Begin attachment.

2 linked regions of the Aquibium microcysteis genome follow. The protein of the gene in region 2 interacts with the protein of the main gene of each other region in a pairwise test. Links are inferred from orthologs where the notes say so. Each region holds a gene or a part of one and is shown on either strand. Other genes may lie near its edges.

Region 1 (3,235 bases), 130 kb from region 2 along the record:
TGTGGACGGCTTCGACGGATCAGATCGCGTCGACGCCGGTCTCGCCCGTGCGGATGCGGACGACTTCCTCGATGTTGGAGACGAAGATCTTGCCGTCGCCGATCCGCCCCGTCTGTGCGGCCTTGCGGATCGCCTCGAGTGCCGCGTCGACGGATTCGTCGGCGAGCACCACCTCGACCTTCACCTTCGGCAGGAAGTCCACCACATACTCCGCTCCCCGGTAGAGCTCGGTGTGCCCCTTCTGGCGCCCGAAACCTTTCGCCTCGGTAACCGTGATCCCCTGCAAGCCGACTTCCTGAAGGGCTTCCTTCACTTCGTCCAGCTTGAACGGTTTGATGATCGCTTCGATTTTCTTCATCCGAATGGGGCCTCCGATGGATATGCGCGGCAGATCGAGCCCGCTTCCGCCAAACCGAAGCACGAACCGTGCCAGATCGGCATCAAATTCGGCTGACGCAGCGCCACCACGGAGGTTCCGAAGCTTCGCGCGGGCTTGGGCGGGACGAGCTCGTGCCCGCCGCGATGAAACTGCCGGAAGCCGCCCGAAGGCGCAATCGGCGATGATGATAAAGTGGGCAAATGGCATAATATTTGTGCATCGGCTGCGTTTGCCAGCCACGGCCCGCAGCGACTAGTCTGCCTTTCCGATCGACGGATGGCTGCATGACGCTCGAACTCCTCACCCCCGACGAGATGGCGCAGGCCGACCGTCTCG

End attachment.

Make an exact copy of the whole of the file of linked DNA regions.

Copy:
2 linked regions of the Aquibium microcysteis genome follow. The protein of the gene in region 2 interacts with the protein of the main gene of each other region in a pairwise test. Links are inferred from orthologs where the notes say so. Each region holds a gene or a part of one and is shown on either strand. Other genes may lie near its edges.

Region 1 (3,235 bases), 130 kb from region 2 along the record:
TGTGGACGGCTTCGACGGATCAGATCGCGTCGACGCCGGTCTCGCCCGTGCGGATGCGGACGACTTCCTCGATGTTGGAGACGAAGATCTTGCCGTCGCCGATCCGCCCCGTCTGTGCGGCCTTGCGGATCGCCTCGAGTGCCGCGTCGACGGATTCGTCGGCGAGCACCACCTCGACCTTCACCTTCGGCAGGAAGTCCACCACATACTCCGCTCCCCGGTAGAGCTCGGTGTGCCCCTTCTGGCGCCCGAAACCTTTCGCCTCGGTAACCGTGATCCCCTGCAAGCCGACTTCCTGAAGGGCTTCCTTCACTTCGTCCAGCTTGAACGGTTTGATGATCGCTTCGATTTTCTTCATCCGAATGGGGCCTCCGATGGATATGCGCGGCAGATCGAGCCCGCTTCCGCCAAACCGAAGCACGAACCGTGCCAGATCGGCATCAAATTCGGCTGACGCAGCGCCACCACGGAGGTTCCGAAGCTTCGCGCGGGCTTGGGCGGGACGAGCTCGTGCCCGCCGCGATGAAACTGCCGGAAGCCGCCCGAAGGCGCAATCGGCGATGATGATAAAGTGGGCAAATGGCATAATATTTGTGCATCGGCTGCGTTTGCCAGCCACGGCCCGCAGCGACTAGTCTGCCTTTCCGATCGACGGATGGCTGCATGACGCTCGAACTCCTCACCCCCGACGAGATGGCGCAGGCCGACCGTCTCG